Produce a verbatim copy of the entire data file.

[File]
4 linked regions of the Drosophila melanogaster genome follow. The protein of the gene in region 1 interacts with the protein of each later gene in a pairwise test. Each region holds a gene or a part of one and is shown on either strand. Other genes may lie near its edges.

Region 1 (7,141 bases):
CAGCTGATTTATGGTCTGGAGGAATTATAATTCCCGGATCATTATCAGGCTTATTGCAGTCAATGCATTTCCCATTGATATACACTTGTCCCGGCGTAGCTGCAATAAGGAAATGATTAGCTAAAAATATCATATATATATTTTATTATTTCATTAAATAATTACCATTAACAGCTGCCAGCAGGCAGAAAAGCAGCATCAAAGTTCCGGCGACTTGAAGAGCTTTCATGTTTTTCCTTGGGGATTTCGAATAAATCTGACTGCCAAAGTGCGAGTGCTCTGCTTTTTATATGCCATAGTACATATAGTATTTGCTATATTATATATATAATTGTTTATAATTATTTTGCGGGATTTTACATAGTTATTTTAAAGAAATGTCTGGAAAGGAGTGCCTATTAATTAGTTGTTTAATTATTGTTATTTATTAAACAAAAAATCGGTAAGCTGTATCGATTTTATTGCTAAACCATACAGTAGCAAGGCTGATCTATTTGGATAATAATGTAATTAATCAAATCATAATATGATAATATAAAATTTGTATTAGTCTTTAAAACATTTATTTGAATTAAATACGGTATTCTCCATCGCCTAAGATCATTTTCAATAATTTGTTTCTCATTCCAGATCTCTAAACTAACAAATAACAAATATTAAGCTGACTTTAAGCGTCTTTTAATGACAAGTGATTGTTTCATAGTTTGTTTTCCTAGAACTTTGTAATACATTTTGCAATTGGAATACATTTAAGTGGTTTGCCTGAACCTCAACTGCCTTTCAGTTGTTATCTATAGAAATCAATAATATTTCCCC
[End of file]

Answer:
4 linked regions of the Drosophila melanogaster genome follow. The protein of the gene in region 1 interacts with the protein of each later gene in a pairwise test. Each region holds a gene or a part of one and is shown on either strand. Other genes may lie near its edges.

Region 1 (7,141 bases):
CAGCTGATTTATGGTCTGGAGGAATTATAATTCCCGGATCATTATCAGGCTTATTGCAGTCAATGCATTTCCCATTGATATACACTTGTCCCGGCGTAGCTGCAATAAGGAAATGATTAGCTAAAAATATCATATATATATTTTATTATTTCATTAAATAATTACCATTAACAGCTGCCAGCAGGCAGAAAAGCAGCATCAAAGTTCCGGCGACTTGAAGAGCTTTCATGTTTTTCCTTGGGGATTTCGAATAAATCTGACTGCCAAAGTGCGAGTGCTCTGCTTTTTATATGCCATAGTACATATAGTATTTGCTATATTATATATATAATTGTTTATAATTATTTTGCGGGATTTTACATAGTTATTTTAAAGAAATGTCTGGAAAGGAGTGCCTATTAATTAGTTGTTTAATTATTGTTATTTATTAAACAAAAAATCGGTAAGCTGTATCGATTTTATTGCTAAACCATACAGTAGCAAGGCTGATCTATTTGGATAATAATGTAATTAATCAAATCATAATATGATAATATAAAATTTGTATTAGTCTTTAAAACATTTATTTGAATTAAATACGGTATTCTCCATCGCCTAAGATCATTTTCAATAATTTGTTTCTCATTCCAGATCTCTAAACTAACAAATAACAAATATTAAGCTGACTTTAAGCGTCTTTTAATGACAAGTGATTGTTTCATAGTTTGTTTTCCTAGAACTTTGTAATACATTTTGCAATTGGAATACATTTAAGTGGTTTGCCTGAACCTCAACTGCCTTTCAGTTGTTATCTATAGAAATCAATAATATTTCCCC